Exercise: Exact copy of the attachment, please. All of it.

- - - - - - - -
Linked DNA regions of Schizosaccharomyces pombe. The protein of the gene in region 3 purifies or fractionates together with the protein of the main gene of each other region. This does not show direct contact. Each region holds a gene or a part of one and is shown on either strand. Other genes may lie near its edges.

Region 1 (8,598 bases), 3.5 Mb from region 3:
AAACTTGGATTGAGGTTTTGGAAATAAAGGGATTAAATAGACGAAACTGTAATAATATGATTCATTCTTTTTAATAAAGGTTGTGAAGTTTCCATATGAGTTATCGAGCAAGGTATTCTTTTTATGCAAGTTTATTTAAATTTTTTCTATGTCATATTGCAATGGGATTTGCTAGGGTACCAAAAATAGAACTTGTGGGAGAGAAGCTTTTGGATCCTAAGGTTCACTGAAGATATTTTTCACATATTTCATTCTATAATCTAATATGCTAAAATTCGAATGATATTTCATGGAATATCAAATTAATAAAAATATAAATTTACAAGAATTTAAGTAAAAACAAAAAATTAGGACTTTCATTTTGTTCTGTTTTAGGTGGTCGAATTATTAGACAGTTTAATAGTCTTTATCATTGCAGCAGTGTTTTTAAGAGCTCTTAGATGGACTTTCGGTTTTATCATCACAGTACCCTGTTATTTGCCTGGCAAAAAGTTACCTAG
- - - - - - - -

Linked DNA regions of Schizosaccharomyces pombe. The protein of the gene in region 3 purifies or fractionates together with the protein of the main gene of each other region. This does not show direct contact. Each region holds a gene or a part of one and is shown on either strand. Other genes may lie near its edges.

Region 1 (8,598 bases), 3.5 Mb from region 3:
AAACTTGGATTGAGGTTTTGGAAATAAAGGGATTAAATAGACGAAACTGTAATAATATGATTCATTCTTTTTAATAAAGGTTGTGAAGTTTCCATATGAGTTATCGAGCAAGGTATTCTTTTTATGCAAGTTTATTTAAATTTTTTCTATGTCATATTGCAATGGGATTTGCTAGGGTACCAAAAATAGAACTTGTGGGAGAGAAGCTTTTGGATCCTAAGGTTCACTGAAGATATTTTTCACATATTTCATTCTATAATCTAATATGCTAAAATTCGAATGATATTTCATGGAATATCAAATTAATAAAAATATAAATTTACAAGAATTTAAGTAAAAACAAAAAATTAGGACTTTCATTTTGTTCTGTTTTAGGTGGTCGAATTATTAGACAGTTTAATAGTCTTTATCATTGCAGCAGTGTTTTTAAGAGCTCTTAGATGGACTTTCGGTTTTATCATCACAGTACCCTGTTATTTGCCTGGCAAAAAGTTACCTAG